September 7, 2011 6:38 PM
2011 Summers Worked Hard—And Have the Job Offers to Show For It
Posted by Sara Randazzo
Summer associate class sizes may not be back to their lavish pre-recession levels, but one element of the law firm recruiting process appears to have returned in full force: the rate at which summer associates eligible to receive offers of full-time employment are getting them.
An Am Law Daily survey of 17 national firms that employed at least 20 second-year law students this summer found an average offer rate of 97 percent, up from the 95 percent rate at which the same firms extended job offers to eligible students last year. Among those firms, that translates to an average of 62 students per firm getting offers this year, up from 47 in 2010.
Those offer rates signal a sharp turnaround from the dark days of 2009, when, according to the National Association of Law Placement, the overall rate for summer associates plummeted to a record low of 69.3 percent—a product of law firms locking in large summer classes before the economy tumbled in the fall of 2008. NALP, which reported an 87.4 percent offer rate for 2010, won't have a final 2011 figure until spring 2012.
(Memories of 2009's dismal offer rates could help explain why just 85 percent of 2L summer associates who answered The American Lawyer's Summer Associates Survey this year said they had already received or expected to receive an offer.)
Several hiring partners say their firms approached the season intending to make offers to all of this year's eligible summers—and some did just that.
Five of the firms surveyed asked 100 percent of their second-year students to join them full-time upon graduation: Bingham McCutchen (31 2Ls); Cleary Gottlieb Steen & Hamilton (92); Fried, Frank, Harris, Shriver & Jacobson (43); Mayer Brown (24); and Simpson Thacher & Bartlett (100).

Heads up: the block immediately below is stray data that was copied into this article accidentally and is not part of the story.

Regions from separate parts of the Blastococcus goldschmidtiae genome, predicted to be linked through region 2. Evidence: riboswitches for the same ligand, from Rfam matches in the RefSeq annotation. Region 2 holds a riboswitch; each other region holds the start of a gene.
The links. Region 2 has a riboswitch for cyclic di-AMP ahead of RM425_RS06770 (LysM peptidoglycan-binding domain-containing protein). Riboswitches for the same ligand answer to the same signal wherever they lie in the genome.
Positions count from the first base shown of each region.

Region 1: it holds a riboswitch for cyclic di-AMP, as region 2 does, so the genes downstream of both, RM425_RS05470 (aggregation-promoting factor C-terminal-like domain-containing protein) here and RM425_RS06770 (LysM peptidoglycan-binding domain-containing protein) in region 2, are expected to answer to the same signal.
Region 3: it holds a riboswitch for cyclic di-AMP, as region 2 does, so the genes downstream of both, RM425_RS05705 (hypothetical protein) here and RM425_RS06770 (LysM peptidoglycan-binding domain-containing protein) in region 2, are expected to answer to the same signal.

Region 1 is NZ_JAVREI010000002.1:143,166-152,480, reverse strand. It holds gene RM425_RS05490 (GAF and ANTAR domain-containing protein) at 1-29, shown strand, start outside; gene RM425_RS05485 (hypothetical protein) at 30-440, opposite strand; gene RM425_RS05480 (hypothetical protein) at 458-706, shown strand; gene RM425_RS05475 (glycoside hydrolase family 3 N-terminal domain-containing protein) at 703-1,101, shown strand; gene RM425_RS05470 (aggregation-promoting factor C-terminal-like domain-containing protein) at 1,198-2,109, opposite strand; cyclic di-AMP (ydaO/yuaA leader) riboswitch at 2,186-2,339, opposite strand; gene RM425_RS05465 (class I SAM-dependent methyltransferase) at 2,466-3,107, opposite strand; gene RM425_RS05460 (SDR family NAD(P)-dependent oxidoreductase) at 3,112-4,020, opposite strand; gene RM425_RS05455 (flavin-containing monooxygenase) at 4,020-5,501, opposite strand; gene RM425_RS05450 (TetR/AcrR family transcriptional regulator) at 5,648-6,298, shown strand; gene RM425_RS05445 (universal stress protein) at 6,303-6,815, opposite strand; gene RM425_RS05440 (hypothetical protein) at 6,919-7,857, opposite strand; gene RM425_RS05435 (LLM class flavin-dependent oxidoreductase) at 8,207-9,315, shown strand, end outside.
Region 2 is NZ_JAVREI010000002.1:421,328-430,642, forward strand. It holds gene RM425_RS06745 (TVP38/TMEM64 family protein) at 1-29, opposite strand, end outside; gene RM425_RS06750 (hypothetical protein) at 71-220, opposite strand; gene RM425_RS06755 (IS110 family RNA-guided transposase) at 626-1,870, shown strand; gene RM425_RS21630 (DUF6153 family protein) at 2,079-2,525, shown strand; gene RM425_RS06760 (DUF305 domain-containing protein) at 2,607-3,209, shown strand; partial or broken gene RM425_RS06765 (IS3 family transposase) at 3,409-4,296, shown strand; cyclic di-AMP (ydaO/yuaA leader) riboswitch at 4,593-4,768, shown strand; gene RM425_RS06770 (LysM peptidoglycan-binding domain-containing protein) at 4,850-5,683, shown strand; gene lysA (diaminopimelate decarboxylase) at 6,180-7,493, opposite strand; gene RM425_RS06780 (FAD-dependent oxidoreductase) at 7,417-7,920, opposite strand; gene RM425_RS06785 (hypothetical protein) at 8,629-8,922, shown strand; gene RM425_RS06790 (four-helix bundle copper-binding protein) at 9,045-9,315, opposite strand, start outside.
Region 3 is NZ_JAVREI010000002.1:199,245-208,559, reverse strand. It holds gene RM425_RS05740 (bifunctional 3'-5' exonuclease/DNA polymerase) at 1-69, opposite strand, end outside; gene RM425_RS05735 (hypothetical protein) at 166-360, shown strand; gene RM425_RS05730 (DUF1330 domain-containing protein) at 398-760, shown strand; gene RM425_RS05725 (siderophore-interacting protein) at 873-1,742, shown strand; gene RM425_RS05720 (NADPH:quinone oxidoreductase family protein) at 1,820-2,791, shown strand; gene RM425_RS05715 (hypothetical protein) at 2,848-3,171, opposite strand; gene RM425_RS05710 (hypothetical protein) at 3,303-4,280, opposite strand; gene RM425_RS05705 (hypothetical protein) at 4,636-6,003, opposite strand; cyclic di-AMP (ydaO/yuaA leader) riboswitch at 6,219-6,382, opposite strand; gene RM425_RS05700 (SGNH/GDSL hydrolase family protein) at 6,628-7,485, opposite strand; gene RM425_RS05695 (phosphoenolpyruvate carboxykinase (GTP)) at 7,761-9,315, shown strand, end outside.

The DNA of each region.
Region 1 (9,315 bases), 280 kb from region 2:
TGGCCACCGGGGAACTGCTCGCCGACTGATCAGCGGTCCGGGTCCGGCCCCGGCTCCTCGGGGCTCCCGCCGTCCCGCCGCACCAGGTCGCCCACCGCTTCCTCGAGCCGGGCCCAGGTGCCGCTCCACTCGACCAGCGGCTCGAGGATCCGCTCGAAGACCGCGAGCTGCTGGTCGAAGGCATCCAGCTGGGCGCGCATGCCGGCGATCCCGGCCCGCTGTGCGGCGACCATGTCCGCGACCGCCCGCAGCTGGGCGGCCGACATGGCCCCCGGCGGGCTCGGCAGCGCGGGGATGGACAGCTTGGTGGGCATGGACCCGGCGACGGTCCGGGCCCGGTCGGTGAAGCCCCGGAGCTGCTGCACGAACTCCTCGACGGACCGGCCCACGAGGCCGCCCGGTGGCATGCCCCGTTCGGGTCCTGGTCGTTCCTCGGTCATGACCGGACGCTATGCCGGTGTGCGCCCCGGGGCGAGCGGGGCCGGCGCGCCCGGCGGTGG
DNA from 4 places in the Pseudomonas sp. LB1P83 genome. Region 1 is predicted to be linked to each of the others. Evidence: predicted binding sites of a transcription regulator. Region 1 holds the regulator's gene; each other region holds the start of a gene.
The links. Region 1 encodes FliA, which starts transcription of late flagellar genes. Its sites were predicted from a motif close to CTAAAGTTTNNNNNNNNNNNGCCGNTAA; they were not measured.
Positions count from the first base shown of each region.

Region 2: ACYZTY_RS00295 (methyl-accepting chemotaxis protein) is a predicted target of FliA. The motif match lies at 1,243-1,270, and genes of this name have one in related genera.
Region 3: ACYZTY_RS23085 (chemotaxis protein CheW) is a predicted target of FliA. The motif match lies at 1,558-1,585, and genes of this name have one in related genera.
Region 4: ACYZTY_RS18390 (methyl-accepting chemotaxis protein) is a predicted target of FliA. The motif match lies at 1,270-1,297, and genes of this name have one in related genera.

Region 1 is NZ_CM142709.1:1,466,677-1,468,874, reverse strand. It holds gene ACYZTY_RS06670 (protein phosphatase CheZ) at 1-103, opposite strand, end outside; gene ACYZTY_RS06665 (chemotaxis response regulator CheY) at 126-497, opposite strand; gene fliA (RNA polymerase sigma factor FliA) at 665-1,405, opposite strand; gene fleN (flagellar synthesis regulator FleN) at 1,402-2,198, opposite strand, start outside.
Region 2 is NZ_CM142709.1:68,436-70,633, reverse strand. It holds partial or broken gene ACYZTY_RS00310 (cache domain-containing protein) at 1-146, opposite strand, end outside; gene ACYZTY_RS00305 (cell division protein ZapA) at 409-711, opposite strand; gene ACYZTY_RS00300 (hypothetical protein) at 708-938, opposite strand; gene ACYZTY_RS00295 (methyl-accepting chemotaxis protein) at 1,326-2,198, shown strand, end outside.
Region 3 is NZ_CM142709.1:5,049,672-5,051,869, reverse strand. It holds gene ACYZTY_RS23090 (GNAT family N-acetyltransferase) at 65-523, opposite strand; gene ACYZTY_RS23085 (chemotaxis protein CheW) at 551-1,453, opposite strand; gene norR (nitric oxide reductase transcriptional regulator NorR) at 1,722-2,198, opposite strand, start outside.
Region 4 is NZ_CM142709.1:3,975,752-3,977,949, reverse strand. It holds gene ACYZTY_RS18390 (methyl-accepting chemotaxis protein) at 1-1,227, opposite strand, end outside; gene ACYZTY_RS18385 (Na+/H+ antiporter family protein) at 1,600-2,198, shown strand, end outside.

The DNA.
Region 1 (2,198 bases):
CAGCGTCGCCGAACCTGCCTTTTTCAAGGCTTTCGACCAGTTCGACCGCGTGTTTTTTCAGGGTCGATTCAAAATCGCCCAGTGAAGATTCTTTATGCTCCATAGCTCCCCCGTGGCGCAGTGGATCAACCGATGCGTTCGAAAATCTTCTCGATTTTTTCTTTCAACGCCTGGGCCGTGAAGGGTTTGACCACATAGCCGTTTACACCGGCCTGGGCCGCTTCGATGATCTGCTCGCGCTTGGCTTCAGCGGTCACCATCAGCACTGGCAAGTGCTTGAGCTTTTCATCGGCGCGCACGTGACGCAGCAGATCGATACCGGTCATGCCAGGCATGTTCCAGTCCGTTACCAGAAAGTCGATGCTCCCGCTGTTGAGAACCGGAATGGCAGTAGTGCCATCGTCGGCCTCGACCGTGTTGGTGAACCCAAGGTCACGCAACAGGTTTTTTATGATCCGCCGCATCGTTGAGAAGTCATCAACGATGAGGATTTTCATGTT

Several other firms matched or exceeded the 97 percent average, including O'Melveny & Myers (which offered jobs to 67 of 68, or 99 percent, of its 2Ls) Goodwin Procter (41 of 42; 98 percent); Kirkland & Ellis (122 of 124; 98 percent); Cooley (36 of 37; 97 percent, with one decision pending as of Wednesday); and Gibson, Dunn & Crutcher (105 of 108; 97 percent).
The balance of the firms surveyed reported offer rates in the low-to-mid 90s range: Akin Gump Strauss Hauer & Feld (offers made to 48 of 50, or 96 percent, of its summers); Wilmer Cutler Pickering Hale and Dorr (88 of 92; 96 percent); Alston & Bird (52 of 55; 95 percent); Vinson & Elkins (83 of 88; 94 percent) Baker Botts (58 of 63; 92 percent); Crowell & Moring (19 of 21; 91 percent); and Orrick, Herrington & Sutcliffe (47 of 52; 90 percent).
As law firm recruiters tell it, members of the Class of 2011 earned those offers by throwing themselves into their summer jobs so fully that they had to be told to ease up and enjoy the latest round of wine tours, happy hours, boat cruises, and other perks of the season.